DNVBs are attractive because they sell products at a lower cost with a higher quality. They have to be mindful of investments in personalised products and experiences incurring higher production costs.
With 84.7% of retail sales in the U.S. still happening offline, there is still a draw to having a physical presence. This allows customers to interact directly with the brand, product and salespeople.
Some DNVBs are now bringing their brand to life through brick and mortar locations, pop up shops, or even on the shelves of Target.
Regardless, the brand experience across channels must be seamless.
Brands across all retail verticals have earned success by following the DNVB model.
Burrow has changed the way we shop for furniture.
No more showroom sofa testing. The brand allows customers to build and order custom pieces through their own website.
The customer designs it and orders it online. Burrow builds it and delivers it (for free). Easy returns cap the full end-to-end customer experience.
LARQ fills a niche by creating the world’s first self-cleaning water bottle. Their brand pillars of sustainability and technology are brought to life through their online customer experience and story-telling.
Their latest success as a DNVB: landing a $1M investment on Shark Tank
Now, LARQ has evolved their digitally native vertical brand into selling through big box retailers like Nordstrom, Neiman Marcus and Williams-Sonoma.
Revelry’s convenient try-before-you-buy approach to bridesmaid dress shopping is disrupting the industry.
By selling their pieces directly to customers online, they’re delivering high-quality dresses without the retail mark-up.
Launching a portable, smokeless fire pit online makes Solo Stove a disruptor, to say the least. Their mission and branding from day one has been clear: to craft the world’s highest quality fire pit.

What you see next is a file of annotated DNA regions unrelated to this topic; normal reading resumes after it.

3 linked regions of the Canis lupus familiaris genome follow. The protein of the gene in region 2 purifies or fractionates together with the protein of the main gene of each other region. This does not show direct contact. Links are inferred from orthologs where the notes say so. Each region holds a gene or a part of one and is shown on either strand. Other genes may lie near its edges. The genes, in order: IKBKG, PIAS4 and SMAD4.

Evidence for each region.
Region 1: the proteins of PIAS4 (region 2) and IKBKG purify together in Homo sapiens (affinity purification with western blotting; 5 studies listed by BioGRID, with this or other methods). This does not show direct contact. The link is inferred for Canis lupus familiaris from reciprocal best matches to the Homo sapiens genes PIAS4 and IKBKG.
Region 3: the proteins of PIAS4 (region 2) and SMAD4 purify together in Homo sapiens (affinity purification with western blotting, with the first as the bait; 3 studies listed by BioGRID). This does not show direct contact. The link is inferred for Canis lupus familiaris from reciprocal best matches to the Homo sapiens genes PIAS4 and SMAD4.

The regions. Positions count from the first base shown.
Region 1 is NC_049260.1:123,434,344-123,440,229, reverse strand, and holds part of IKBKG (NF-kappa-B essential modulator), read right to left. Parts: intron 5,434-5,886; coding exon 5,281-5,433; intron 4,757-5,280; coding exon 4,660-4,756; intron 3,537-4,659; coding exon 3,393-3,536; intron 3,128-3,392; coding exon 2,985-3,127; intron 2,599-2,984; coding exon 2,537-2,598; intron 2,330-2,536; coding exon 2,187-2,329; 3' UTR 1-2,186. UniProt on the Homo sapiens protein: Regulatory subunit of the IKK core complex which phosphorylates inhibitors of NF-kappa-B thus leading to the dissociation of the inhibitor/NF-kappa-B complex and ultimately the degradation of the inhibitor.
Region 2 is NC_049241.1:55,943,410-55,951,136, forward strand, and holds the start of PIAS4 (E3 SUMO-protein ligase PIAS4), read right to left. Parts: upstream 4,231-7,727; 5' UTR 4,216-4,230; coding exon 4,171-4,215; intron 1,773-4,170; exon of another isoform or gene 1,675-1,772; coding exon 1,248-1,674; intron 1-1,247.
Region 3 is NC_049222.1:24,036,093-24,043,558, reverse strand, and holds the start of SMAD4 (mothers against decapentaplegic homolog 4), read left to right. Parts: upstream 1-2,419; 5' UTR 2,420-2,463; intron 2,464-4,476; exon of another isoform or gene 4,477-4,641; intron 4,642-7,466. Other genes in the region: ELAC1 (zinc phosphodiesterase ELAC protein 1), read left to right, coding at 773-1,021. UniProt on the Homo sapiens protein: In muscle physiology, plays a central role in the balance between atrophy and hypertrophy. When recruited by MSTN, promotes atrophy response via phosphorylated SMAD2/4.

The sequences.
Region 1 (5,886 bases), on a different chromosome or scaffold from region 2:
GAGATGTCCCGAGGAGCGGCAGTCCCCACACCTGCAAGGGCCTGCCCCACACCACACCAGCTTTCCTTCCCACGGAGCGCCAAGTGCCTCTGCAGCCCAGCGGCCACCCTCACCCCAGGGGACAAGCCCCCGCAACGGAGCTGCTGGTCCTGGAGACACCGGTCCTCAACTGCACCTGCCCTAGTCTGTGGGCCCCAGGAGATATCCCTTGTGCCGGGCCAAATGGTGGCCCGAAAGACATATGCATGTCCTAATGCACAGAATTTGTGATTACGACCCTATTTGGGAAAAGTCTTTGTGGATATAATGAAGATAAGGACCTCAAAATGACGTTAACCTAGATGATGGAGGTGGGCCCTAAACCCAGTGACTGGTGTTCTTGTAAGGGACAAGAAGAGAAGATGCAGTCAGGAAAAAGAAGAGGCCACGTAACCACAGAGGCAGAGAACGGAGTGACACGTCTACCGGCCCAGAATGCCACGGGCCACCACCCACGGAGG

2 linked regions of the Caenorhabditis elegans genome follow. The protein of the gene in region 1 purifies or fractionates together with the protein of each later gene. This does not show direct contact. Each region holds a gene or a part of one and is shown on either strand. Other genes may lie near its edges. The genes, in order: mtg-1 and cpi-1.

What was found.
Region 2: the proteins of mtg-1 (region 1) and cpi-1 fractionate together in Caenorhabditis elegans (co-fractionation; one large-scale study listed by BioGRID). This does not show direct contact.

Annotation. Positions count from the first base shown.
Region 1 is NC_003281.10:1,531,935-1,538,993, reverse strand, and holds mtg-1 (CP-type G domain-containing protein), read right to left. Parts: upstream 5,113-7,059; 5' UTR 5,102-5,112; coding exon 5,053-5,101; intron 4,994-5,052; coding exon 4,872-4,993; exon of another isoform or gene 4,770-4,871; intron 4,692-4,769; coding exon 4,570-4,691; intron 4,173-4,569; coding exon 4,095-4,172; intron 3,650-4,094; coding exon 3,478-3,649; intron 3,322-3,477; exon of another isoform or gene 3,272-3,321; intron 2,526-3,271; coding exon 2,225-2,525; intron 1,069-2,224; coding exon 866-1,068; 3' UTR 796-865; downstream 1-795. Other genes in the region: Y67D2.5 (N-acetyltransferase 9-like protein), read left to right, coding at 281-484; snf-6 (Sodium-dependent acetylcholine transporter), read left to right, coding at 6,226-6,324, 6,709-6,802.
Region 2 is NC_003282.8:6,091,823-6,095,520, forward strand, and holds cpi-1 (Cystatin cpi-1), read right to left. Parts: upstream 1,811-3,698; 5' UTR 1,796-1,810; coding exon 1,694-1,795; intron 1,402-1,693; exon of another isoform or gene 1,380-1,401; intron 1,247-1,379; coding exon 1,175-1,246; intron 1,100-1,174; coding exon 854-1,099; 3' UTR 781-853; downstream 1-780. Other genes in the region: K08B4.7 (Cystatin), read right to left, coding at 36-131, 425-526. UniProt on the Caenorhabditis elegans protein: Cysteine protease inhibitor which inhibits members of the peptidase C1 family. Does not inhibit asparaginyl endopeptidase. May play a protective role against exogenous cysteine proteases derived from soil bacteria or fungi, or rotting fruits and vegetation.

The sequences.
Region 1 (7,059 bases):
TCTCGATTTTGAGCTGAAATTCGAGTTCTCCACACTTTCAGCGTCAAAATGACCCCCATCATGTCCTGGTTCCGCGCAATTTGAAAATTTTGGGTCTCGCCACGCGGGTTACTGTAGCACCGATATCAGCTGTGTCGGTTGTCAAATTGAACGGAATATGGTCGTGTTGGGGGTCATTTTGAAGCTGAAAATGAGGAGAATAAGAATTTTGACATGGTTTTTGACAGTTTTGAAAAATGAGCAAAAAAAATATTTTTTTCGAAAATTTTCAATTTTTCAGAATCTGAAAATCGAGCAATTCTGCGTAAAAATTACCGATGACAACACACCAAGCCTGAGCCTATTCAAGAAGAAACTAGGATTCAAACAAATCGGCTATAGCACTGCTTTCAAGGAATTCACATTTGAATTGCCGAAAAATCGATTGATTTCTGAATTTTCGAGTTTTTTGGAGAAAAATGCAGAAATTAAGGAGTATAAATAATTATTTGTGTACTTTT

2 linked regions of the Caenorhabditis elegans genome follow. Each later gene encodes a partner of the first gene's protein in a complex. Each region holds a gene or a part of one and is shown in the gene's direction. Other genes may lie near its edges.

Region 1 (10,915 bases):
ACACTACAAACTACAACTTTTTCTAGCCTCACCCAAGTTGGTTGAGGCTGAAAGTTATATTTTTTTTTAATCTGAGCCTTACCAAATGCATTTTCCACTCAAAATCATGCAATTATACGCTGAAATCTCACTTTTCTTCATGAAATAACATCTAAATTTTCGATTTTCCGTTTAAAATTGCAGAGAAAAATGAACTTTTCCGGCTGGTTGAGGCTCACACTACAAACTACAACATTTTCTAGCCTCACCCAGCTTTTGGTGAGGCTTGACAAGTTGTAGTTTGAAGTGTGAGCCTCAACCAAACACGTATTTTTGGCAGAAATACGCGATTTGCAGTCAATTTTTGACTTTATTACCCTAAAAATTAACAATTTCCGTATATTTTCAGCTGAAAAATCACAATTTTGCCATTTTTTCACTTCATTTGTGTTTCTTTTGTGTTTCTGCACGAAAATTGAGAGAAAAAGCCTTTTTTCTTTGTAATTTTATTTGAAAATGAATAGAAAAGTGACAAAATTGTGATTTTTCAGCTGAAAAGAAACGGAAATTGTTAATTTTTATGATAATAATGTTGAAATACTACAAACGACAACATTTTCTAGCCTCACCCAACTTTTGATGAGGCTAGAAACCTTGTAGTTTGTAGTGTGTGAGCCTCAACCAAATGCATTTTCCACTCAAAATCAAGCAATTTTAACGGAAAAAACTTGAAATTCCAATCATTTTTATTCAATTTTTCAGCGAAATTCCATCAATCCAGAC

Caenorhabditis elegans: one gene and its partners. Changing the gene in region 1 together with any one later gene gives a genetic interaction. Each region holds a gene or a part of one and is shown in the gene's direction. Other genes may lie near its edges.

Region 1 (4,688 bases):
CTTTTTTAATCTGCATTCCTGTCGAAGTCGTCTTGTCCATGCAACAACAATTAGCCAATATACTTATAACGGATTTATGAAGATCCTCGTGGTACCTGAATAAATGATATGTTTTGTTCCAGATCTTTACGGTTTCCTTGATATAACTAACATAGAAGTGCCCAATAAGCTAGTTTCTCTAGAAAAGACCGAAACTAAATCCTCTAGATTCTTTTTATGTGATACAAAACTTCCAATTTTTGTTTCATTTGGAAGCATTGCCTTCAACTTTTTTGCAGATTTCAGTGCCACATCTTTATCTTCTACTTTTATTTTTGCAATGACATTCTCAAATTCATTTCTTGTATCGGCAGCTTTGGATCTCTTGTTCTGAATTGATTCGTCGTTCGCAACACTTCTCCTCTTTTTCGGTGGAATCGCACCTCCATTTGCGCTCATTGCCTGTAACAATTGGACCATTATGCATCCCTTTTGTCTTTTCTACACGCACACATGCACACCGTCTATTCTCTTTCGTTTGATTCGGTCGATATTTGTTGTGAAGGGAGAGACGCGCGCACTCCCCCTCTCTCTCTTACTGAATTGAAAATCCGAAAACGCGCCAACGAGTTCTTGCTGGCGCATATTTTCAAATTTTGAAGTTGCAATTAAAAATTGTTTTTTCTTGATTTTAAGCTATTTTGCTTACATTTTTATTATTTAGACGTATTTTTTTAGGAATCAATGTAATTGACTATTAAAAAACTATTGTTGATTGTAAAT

By serving a niche market with high quality materials and a seamless customer experience, Solo Stove is tapping into the benefits of being a DNVB brand.
REI, Dick’s Sporting Goods and Wayfair are now an extension of their DNVB success.
DNVBs didn’t know a time before ecommerce. Rather, they were formed in the digital-first world we know today, and fully embrace the digital era.
It’s important to note that DNVBs are not just ecommerce brands. DNVB product gross margins are also at least double that of ecommerce. By cutting out the middleman, DNVBs radically transform the economics of commerce by taking it vertical.
The onset of the Ecommerce Era is now continuing to transform before our eyes as more and more DNVBs emerge. These brands will continue to shape the future of retail as we know it.
Only time will tell how the DNVB model will continue to evolve.
A DNVB is a digitally native vertical brand. DNVBs originate online, and sell their own products on their own website. They maintain full control over the product and customer experience, from factory to consumer, and rely heavily on this direct customer interaction to build their brand.
A digitally native brand is a brand that is born online. An example of a digitally native brand is Jeni’s Ice Cream. Jeni’s started online and sells online through their website, but they also sell through supermarket retailers like Whole Foods. This makes them a digitally native brand, but not a vertically integrated brand.
Vertical branding is cutting out the middleman to maintain full control of the end-to-end brand experience — from production, to shopping experience to customer support. Vertically integrated brands can claim more pricing control, which has the potential to lead to higher margins.
DNVB is a business model, while DTC is a distribution model. A DNVB sells directly to consumers, but selling DTC doesn’t necessarily mean a brand itself is digitally native or vertically integrated. DNVBs are DTC brands, but DTC brands are not necessarily DNVBs.
Bonobos Founder and CEO Andy Dunn first coined the term “digitally native vertical brand” in 2017. With the recent explosion of the digital-first era, this new model has risen in popularity following the success of disruptive DNVB brands like Warby Parker, Caspar, Glossier and Harry’s. Although they have not been around for long, DNVBs have proven to have a place in the future of retail.